Council leaders have today published a list of 200 words and phrases that public bodies should not use if they want to communicate with local people.
By submitting your personal information, you agree that TechTarget and its partners may contact you regarding relevant content, products and special offers.
Many of the terms are used regularly in the IT industry - in speeches, publications and the business media - such as gateway review, synergy, stakeholder engagement, baseline, benchmarking, best practice, blue-sky thinking, champion, challenge, early win, functionality, transformational and vision.
The list's worst offenders against plain English include Predictors of Beaconicity, situational, place shaping and coterminosity.
The Local Government Association has drawn up the list of words that ought to be banned, and is sending it to councils across the country.
Among the 200 words are re-baselining, mainstreaming, holistic governance, contestability and synergies.
The association says that everyone who works in public services should use language that makes their work easily understood.
Chairman of the Local Government Association, Margaret Eaton, said, "The public sector must not hide behind impenetrable jargon and phrases. Why do we have to use 'coterminous, stakeholder engagement' when we could just 'talk to people' instead?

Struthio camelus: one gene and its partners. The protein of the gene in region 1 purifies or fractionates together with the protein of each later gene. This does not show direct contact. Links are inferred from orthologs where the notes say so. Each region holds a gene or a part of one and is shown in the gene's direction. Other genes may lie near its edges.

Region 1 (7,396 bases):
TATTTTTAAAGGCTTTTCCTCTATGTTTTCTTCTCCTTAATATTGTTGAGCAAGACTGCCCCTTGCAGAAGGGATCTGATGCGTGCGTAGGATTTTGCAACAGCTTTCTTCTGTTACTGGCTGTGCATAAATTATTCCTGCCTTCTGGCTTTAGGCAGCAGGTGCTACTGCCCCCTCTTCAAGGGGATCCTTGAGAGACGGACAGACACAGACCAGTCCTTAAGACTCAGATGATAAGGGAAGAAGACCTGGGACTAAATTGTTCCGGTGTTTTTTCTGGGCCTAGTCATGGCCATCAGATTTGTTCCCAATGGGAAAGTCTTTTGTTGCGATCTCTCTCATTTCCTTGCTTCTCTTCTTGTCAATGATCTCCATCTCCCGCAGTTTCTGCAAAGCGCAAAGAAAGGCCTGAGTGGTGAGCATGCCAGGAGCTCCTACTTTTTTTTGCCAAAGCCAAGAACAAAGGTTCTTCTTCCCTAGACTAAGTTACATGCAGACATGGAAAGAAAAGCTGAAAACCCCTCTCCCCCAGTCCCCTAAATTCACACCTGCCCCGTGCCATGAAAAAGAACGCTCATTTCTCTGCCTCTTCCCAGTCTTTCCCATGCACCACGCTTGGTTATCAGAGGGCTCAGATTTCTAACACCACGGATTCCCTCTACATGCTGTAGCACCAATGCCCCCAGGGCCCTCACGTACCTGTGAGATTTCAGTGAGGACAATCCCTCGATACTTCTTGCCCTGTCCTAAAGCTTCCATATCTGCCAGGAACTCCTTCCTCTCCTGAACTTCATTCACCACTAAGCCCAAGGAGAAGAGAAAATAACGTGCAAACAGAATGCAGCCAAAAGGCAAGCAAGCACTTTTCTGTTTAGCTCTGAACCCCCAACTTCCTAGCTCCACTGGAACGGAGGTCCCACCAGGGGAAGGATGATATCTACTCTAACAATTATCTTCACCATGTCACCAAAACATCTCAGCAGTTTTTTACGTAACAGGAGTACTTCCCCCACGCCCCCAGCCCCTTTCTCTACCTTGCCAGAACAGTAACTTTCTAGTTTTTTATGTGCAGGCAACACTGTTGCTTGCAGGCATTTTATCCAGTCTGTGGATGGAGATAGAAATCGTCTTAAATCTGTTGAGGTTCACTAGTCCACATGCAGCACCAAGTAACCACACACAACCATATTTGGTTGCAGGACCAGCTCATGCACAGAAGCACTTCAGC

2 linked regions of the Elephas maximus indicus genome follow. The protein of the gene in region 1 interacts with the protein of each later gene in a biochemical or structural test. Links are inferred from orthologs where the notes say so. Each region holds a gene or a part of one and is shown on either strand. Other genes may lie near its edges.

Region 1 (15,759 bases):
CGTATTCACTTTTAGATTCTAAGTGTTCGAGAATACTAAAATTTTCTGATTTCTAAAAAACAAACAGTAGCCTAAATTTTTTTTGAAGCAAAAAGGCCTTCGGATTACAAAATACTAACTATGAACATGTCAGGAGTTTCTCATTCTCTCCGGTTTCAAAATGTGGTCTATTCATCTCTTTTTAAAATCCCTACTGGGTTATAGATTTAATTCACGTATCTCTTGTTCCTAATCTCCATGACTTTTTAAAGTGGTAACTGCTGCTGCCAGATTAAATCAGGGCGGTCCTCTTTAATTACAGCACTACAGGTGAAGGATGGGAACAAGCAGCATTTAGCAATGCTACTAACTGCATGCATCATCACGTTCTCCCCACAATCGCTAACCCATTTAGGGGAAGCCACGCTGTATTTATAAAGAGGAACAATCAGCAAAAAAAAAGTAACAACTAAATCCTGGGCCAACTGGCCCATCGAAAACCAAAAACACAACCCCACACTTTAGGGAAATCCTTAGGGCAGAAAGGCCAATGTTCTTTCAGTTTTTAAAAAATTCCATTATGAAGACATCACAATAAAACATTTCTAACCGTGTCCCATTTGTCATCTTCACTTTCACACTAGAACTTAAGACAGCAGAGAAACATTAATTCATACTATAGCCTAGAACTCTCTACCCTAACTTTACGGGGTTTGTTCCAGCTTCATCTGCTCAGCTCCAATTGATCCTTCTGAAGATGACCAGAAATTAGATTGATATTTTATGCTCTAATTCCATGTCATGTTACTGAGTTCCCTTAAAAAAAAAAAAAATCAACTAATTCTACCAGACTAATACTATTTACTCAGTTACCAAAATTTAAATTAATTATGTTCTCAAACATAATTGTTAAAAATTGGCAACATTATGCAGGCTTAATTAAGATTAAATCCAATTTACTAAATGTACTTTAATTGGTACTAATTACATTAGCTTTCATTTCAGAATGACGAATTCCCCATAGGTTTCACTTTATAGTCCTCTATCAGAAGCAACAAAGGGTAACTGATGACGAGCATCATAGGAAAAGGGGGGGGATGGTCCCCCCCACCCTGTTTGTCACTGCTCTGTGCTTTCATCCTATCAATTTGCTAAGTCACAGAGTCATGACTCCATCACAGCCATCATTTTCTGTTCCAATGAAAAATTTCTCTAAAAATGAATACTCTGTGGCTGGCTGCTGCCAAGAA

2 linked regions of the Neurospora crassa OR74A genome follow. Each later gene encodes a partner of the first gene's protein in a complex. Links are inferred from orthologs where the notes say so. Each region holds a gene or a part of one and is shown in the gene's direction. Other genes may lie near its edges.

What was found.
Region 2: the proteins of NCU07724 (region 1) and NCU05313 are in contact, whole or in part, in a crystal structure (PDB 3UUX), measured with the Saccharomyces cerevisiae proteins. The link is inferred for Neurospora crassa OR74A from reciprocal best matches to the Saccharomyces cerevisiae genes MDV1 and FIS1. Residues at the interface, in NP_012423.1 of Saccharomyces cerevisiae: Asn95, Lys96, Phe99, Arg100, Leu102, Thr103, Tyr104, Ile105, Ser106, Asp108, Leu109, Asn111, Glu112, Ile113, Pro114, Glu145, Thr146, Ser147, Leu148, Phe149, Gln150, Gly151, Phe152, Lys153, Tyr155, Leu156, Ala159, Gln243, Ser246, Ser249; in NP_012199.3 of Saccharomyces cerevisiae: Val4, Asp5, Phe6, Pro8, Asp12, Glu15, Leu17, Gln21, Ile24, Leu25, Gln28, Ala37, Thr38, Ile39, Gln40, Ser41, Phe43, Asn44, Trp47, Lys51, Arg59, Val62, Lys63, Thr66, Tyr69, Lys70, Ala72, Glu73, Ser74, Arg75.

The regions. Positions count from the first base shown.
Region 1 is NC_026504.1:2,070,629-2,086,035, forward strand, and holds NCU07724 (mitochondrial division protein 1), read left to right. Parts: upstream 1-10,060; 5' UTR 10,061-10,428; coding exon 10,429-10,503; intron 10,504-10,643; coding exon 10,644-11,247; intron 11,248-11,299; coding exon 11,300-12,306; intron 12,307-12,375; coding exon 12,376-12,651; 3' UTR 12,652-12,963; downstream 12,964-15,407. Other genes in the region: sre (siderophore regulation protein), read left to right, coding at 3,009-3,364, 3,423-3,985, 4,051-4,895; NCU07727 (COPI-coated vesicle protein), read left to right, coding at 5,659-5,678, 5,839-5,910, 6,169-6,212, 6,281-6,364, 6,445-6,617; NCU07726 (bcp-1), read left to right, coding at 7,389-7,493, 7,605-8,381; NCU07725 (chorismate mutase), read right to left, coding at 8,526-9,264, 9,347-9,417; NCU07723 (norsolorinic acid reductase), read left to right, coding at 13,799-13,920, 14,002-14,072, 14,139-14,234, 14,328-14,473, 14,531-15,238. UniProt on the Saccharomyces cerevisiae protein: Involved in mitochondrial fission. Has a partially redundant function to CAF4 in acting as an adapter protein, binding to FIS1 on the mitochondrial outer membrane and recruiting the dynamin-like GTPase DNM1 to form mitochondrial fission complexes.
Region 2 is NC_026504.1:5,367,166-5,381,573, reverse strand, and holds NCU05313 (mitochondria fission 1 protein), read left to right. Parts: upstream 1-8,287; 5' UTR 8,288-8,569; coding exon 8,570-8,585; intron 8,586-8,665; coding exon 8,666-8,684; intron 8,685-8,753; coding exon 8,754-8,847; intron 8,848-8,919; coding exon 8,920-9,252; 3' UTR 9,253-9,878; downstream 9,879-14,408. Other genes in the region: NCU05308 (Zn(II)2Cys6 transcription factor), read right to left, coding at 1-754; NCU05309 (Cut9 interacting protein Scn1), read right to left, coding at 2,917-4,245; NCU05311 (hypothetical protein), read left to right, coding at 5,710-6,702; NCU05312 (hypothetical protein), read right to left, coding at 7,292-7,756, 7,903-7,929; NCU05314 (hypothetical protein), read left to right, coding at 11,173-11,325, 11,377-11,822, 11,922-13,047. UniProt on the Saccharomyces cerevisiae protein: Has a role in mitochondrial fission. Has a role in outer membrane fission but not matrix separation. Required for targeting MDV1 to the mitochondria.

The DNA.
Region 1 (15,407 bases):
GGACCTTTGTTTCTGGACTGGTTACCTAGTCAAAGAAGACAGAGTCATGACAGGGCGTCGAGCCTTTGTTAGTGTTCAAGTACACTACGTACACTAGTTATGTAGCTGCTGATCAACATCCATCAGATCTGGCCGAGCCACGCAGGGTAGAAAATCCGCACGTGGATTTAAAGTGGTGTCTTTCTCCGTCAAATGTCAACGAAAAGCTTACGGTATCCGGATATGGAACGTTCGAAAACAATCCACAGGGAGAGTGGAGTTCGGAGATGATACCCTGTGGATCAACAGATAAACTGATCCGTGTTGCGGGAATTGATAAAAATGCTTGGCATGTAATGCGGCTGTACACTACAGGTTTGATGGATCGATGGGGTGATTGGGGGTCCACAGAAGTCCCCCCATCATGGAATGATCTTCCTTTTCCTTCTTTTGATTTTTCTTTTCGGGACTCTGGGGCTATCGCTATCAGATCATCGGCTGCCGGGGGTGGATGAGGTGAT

"During the recession, it is vital that we explain to people in plain English how to access the 800 different services that local government provides with taxpayers' money.
"Councils have a duty, not only to provide value for money to local people, but also to tell people what they get for the tax they pay.
"Unless information is given to people to explain what help they can get during a recession,more people could end up homeless or bankrupt. If a council fails to explain what it does in plain English, then local people will fail to understand its relevance to them or why they should bother to turn out and vote.